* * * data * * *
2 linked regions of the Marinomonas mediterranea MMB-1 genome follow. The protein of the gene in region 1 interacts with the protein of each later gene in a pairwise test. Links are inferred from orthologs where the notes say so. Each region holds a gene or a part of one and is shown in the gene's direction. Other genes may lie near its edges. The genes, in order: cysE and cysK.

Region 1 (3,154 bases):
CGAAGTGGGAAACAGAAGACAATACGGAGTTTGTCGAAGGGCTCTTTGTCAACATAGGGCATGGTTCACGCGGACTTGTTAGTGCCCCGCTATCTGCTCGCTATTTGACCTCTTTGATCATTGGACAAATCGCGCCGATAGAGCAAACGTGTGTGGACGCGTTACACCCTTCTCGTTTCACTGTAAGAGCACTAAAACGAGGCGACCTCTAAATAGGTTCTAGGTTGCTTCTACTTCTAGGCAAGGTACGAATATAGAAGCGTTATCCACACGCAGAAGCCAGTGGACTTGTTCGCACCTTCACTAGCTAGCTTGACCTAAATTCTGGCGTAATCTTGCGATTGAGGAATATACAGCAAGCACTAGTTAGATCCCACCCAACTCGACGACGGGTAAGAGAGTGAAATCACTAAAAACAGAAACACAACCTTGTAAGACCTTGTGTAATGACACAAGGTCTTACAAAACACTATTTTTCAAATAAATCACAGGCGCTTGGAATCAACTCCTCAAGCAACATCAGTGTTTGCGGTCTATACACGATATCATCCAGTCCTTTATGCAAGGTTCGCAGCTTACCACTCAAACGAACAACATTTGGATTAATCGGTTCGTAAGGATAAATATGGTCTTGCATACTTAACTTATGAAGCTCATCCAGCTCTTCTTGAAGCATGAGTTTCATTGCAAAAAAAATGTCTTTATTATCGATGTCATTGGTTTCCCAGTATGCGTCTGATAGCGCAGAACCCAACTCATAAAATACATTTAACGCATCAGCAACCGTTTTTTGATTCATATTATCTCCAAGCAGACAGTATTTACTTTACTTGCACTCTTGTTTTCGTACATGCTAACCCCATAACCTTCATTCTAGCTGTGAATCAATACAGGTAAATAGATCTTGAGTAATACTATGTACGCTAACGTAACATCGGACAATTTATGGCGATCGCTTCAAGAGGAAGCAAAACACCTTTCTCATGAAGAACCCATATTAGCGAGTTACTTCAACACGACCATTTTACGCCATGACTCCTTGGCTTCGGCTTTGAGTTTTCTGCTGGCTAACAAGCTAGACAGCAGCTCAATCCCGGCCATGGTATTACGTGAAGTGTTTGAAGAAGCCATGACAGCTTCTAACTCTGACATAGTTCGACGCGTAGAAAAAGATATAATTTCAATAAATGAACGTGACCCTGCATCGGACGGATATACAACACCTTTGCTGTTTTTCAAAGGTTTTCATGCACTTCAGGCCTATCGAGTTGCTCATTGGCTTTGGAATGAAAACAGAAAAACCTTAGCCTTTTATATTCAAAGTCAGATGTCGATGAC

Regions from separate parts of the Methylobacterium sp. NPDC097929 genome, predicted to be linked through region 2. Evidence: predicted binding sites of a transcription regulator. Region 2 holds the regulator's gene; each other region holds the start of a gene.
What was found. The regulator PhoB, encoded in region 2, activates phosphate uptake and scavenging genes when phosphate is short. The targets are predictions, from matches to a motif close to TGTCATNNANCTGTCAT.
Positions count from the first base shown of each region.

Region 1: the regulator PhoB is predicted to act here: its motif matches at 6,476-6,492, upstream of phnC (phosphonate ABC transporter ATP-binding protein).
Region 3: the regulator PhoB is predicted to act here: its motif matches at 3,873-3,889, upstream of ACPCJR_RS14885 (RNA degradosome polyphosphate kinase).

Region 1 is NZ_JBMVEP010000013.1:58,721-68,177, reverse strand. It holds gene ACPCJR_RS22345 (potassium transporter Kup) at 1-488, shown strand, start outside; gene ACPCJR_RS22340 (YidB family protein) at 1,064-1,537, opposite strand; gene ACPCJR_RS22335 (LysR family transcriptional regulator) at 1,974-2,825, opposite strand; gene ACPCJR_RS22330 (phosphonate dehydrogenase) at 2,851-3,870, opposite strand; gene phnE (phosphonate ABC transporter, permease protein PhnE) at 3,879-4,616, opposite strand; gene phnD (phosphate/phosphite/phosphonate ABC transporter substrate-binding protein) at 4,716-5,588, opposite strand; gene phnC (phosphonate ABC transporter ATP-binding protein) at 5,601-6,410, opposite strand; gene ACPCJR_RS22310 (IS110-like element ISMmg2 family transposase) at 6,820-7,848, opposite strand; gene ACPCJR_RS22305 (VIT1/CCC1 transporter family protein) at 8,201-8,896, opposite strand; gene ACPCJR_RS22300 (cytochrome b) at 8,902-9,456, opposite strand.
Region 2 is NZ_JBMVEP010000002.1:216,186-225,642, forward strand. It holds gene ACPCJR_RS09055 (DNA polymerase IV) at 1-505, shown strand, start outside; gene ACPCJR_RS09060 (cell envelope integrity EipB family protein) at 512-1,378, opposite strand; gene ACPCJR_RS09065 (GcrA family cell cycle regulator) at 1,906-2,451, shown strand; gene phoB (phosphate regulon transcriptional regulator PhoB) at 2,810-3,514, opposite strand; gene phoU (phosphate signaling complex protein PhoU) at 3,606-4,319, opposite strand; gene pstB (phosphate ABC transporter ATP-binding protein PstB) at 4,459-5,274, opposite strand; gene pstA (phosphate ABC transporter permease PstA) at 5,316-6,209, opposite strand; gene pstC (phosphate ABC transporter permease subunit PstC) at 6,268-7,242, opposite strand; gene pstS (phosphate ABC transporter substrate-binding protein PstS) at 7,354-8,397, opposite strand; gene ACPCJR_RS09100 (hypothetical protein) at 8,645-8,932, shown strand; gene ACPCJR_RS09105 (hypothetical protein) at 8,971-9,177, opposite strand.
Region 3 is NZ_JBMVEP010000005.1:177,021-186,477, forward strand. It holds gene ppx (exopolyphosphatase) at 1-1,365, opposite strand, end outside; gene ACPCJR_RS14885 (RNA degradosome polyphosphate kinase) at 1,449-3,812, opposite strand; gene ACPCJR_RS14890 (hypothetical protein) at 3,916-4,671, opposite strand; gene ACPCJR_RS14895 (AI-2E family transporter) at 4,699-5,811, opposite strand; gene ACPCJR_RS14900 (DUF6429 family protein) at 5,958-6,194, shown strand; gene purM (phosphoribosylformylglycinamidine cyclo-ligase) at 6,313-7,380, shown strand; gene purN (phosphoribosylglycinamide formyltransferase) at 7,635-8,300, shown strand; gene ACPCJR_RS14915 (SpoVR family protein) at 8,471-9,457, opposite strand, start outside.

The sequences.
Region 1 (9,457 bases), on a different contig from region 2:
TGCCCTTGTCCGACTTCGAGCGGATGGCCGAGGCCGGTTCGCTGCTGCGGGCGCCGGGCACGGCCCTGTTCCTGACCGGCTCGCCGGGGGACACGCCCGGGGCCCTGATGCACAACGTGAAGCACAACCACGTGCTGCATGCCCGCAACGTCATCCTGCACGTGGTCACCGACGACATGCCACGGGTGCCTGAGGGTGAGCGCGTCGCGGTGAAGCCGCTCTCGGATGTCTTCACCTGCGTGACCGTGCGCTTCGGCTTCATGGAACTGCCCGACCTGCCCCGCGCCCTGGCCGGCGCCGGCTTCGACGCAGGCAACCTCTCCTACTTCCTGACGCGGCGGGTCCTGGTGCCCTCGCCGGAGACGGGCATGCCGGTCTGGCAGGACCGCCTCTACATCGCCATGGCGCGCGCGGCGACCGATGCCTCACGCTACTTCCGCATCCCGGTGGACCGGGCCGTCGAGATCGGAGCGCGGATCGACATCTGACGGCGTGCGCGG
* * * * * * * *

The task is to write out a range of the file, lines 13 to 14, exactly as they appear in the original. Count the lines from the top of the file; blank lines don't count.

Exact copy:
Region 1 (9,457 bases), on a different contig from region 2:
TGCCCTTGTCCGACTTCGAGCGGATGGCCGAGGCCGGTTCGCTGCTGCGGGCGCCGGGCACGGCCCTGTTCCTGACCGGCTCGCCGGGGGACACGCCCGGGGCCCTGATGCACAACGTGAAGCACAACCACGTGCTGCATGCCCGCAACGTCATCCTGCACGTGGTCACCGACGACATGCCACGGGTGCCTGAGGGTGAGCGCGTCGCGGTGAAGCCGCTCTCGGATGTCTTCACCTGCGTGACCGTGCGCTTCGGCTTCATGGAACTGCCCGACCTGCCCCGCGCCCTGGCCGGCGCCGGCTTCGACGCAGGCAACCTCTCCTACTTCCTGACGCGGCGGGTCCTGGTGCCCTCGCCGGAGACGGGCATGCCGGTCTGGCAGGACCGCCTCTACATCGCCATGGCGCGCGCGGCGACCGATGCCTCACGCTACTTCCGCATCCCGGTGGACCGGGCCGTCGAGATCGGAGCGCGGATCGACATCTGACGGCGTGCGCGG